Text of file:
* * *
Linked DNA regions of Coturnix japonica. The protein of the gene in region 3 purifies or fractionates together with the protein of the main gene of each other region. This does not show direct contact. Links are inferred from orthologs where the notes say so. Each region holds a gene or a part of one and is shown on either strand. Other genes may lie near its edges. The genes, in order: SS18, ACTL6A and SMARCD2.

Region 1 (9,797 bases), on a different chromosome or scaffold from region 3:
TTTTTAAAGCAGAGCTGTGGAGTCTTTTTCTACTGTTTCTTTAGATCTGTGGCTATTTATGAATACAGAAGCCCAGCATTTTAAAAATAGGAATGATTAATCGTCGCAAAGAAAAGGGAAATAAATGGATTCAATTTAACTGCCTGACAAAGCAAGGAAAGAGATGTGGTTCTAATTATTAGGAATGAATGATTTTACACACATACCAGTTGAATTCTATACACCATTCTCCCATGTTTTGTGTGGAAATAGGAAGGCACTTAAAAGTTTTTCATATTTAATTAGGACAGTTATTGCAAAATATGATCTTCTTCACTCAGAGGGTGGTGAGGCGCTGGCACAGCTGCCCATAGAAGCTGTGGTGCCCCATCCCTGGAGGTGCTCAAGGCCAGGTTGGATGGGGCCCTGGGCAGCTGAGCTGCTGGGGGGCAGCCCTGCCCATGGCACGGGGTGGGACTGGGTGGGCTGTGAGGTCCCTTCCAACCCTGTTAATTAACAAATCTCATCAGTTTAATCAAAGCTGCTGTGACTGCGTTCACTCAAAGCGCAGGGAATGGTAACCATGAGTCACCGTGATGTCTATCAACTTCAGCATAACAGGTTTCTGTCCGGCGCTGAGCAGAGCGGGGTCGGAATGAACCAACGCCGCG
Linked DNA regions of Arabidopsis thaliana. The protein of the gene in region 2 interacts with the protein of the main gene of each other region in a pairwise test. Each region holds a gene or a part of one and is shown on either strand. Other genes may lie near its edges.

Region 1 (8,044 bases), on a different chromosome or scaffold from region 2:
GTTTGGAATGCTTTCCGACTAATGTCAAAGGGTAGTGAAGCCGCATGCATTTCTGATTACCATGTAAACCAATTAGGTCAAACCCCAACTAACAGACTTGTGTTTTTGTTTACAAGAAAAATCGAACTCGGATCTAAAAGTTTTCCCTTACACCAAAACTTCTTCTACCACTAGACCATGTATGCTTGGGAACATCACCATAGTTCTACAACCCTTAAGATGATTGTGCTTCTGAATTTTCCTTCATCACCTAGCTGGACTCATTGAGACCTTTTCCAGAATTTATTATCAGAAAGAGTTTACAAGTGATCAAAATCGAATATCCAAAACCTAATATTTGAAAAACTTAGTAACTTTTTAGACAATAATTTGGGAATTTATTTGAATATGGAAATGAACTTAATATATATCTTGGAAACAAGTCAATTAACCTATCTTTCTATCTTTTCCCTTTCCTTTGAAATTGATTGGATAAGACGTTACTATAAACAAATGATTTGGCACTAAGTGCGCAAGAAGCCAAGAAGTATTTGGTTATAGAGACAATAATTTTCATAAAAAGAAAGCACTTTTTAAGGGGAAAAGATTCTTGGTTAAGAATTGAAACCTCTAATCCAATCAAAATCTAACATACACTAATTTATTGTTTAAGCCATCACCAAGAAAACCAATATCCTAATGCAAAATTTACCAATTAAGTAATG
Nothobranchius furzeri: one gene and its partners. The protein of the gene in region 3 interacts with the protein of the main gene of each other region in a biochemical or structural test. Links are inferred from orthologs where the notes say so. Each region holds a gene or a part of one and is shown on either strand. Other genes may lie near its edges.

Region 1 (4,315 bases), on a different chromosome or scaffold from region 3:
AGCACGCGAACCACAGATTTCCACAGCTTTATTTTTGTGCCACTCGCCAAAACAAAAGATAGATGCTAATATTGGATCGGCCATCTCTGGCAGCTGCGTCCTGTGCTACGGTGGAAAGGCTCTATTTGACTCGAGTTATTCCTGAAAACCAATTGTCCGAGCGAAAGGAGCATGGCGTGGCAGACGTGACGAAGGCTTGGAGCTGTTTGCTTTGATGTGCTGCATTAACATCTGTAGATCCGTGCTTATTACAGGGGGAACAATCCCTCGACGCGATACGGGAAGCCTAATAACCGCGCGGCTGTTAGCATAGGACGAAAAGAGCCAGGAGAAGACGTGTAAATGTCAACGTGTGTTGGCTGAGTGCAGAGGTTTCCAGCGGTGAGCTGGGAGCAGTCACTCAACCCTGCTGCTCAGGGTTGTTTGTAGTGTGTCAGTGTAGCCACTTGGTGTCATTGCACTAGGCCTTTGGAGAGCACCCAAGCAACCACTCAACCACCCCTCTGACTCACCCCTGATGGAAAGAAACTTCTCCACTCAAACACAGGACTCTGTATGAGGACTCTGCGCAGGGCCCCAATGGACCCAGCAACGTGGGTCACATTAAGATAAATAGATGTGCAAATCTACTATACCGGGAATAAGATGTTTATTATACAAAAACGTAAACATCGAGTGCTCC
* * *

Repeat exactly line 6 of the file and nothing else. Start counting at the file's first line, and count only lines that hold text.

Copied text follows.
GTTTGGAATGCTTTCCGACTAATGTCAAAGGGTAGTGAAGCCGCATGCATTTCTGATTACCATGTAAACCAATTAGGTCAAACCCCAACTAACAGACTTGTGTTTTTGTTTACAAGAAAAATCGAACTCGGATCTAAAAGTTTTCCCTTACACCAAAACTTCTTCTACCACTAGACCATGTATGCTTGGGAACATCACCATAGTTCTACAACCCTTAAGATGATTGTGCTTCTGAATTTTCCTTCATCACCTAGCTGGACTCATTGAGACCTTTTCCAGAATTTATTATCAGAAAGAGTTTACAAGTGATCAAAATCGAATATCCAAAACCTAATATTTGAAAAACTTAGTAACTTTTTAGACAATAATTTGGGAATTTATTTGAATATGGAAATGAACTTAATATATATCTTGGAAACAAGTCAATTAACCTATCTTTCTATCTTTTCCCTTTCCTTTGAAATTGATTGGATAAGACGTTACTATAAACAAATGATTTGGCACTAAGTGCGCAAGAAGCCAAGAAGTATTTGGTTATAGAGACAATAATTTTCATAAAAAGAAAGCACTTTTTAAGGGGAAAAGATTCTTGGTTAAGAATTGAAACCTCTAATCCAATCAAAATCTAACATACACTAATTTATTGTTTAAGCCATCACCAAGAAAACCAATATCCTAATGCAAAATTTACCAATTAAGTAATG